Plan to locate the Locator objects under the container object. The Locator objects must be easily accessible to all the servers on the network.

Create Subnet objects to represent each LAN segment. Then create one or more pool objects to represent all of your contiguous strings of IP addresses.

For fast access and availability, a DHCP server should be on the same LAN as or geographically close to the writable partitions the DHCP server uses.

3.4.3 Lease Considerations

In deciding how long to set your client leases, consider the following factors:

  • Your site’s and clients’ usage patterns

  • Your network’s goals

  • Availability of servers

  • Availability of network (IP) addresses

Another important consideration is that clients attempt to renew their leases halfway through the lease duration. The longer the lease, the longer it takes for client configuration changes to be registered with the DHCP server. It also takes longer for the server to realize that a previously assigned address is no longer in use.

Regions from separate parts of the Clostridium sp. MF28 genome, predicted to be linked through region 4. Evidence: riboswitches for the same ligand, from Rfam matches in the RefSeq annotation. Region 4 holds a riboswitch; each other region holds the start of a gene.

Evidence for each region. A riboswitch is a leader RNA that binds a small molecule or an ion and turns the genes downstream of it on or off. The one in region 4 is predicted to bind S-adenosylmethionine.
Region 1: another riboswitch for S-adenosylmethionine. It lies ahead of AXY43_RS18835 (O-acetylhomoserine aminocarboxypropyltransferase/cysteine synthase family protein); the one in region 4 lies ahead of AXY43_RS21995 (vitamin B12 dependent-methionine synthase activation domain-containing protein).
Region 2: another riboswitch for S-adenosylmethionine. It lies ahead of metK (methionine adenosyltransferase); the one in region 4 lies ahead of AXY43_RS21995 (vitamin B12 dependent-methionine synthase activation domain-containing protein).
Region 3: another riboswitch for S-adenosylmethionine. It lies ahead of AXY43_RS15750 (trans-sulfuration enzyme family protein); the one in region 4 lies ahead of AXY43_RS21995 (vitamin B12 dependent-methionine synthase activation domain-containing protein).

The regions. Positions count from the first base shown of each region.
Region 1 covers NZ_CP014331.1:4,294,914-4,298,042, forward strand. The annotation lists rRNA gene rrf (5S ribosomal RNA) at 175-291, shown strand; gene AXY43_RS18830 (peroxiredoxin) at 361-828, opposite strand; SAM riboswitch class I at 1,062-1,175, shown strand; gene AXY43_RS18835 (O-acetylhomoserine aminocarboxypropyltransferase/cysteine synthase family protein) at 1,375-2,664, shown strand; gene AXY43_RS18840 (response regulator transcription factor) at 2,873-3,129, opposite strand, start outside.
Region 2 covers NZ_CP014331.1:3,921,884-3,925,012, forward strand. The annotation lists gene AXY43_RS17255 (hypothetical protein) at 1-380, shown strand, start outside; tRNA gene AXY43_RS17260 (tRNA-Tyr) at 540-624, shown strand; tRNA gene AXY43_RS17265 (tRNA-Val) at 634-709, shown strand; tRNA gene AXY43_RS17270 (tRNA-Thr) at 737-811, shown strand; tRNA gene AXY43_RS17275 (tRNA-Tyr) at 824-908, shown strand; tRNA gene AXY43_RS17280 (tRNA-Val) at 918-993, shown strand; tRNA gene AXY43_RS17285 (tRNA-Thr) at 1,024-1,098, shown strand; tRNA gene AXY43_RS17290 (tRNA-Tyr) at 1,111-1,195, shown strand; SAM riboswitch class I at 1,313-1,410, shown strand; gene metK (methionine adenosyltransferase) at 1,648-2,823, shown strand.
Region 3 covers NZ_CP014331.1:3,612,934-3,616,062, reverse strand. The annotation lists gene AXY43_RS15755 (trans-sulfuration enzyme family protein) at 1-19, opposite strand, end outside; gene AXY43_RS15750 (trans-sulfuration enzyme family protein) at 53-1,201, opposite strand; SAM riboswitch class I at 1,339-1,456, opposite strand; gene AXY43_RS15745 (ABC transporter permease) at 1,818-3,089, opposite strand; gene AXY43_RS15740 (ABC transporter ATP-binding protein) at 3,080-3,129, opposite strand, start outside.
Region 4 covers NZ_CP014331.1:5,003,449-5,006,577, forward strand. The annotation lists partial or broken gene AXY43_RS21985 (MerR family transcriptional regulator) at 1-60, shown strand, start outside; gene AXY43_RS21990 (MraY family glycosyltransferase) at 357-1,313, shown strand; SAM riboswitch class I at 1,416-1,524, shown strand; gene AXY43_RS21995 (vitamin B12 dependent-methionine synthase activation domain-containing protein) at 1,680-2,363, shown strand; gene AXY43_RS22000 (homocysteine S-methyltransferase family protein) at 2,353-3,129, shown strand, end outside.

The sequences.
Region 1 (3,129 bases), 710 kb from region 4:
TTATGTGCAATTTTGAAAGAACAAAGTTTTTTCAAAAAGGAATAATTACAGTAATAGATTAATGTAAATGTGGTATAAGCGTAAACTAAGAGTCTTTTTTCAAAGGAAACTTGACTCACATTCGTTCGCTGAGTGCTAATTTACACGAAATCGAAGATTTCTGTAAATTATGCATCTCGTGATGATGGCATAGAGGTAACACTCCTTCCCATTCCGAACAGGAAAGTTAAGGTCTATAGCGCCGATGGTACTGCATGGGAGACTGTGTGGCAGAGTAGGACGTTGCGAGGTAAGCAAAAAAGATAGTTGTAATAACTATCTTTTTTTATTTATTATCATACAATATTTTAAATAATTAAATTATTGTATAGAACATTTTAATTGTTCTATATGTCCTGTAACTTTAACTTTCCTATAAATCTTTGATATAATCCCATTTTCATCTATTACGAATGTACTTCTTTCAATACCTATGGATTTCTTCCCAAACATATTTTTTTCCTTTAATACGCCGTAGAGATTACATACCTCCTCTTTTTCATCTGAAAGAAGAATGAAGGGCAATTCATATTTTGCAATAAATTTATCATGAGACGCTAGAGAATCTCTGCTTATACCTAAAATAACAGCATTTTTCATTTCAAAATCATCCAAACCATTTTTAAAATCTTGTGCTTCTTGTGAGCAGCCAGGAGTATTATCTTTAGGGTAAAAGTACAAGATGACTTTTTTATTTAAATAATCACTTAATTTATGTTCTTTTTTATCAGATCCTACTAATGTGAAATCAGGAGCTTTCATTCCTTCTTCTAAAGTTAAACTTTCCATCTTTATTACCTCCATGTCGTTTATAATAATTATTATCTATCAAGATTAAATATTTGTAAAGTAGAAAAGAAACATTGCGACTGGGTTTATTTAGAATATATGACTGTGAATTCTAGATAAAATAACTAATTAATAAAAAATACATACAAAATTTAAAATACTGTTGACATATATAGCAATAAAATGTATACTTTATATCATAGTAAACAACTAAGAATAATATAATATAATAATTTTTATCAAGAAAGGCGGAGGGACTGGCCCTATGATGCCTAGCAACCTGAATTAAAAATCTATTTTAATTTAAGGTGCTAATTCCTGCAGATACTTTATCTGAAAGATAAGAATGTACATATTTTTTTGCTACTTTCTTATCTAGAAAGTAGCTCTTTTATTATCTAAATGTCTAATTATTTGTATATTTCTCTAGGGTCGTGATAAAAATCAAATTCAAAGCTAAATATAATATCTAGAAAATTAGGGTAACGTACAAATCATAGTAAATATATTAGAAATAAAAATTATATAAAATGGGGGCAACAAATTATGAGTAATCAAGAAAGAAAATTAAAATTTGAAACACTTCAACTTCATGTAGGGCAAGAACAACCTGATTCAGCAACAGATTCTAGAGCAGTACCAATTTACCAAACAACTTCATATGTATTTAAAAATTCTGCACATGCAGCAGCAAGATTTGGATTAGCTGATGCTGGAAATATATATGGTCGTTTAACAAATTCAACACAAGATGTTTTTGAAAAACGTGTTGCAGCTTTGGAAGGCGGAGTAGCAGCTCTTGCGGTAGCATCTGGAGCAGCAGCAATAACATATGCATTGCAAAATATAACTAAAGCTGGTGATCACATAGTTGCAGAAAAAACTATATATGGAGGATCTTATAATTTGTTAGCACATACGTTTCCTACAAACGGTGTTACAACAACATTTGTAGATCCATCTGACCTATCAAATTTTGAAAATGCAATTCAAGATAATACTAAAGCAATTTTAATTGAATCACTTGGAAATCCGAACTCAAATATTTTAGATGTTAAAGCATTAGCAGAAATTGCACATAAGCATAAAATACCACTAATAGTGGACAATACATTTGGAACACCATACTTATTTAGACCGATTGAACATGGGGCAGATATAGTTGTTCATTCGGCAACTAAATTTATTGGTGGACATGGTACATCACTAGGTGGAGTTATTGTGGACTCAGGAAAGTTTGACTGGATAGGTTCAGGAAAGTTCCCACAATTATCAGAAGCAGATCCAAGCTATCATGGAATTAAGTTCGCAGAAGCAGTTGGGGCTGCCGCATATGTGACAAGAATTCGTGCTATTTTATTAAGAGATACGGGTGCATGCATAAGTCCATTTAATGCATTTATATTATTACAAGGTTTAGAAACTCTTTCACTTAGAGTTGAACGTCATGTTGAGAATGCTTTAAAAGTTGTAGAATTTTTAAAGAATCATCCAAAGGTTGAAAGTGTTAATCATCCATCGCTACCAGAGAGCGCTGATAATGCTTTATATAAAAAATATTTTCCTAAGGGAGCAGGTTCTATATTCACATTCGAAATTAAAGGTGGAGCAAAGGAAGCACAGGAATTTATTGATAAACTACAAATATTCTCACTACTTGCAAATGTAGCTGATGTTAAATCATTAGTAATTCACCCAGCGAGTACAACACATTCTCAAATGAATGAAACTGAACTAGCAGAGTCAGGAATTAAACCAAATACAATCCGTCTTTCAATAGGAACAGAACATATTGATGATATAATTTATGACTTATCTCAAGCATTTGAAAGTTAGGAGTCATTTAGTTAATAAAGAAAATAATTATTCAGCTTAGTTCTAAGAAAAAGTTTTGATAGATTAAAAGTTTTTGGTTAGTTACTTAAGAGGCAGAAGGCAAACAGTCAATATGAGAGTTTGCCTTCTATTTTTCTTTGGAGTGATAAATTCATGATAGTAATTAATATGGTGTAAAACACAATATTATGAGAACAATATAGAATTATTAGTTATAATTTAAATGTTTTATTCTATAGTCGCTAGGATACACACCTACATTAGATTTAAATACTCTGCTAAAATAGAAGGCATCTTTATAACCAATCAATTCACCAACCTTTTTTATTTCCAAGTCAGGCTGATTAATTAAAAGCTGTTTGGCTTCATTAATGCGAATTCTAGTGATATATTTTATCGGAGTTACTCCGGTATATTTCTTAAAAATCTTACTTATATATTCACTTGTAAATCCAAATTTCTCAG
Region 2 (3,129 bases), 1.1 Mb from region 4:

Another issue to consider concerns outages and access to the DHCP server. If a client loses access to its DHCP server before renewing its lease, it must stop using the network after the lease expires. If a client is turned on and connected to the network at the time of the outage, however, the lease does not expire.

The longest lease provided by a DHCP server determines the length of time you might have to wait before configuration changes can be propagated within a network. This length of time could mean manually restarting every client or waiting the amount of time required for all leases to be renewed before the changes take effect. If your site policy is to turn off workstation power at the end of the day, clients could acquire configuration changes at least once per day.

NOTE:All lease considerations refer to DHCP clients or devices only. For clients or devices that use BOOTP, you must bring down the device and restart it to acquire any new configuration changes.

Lease Length

When considering the length of leases, ask these questions: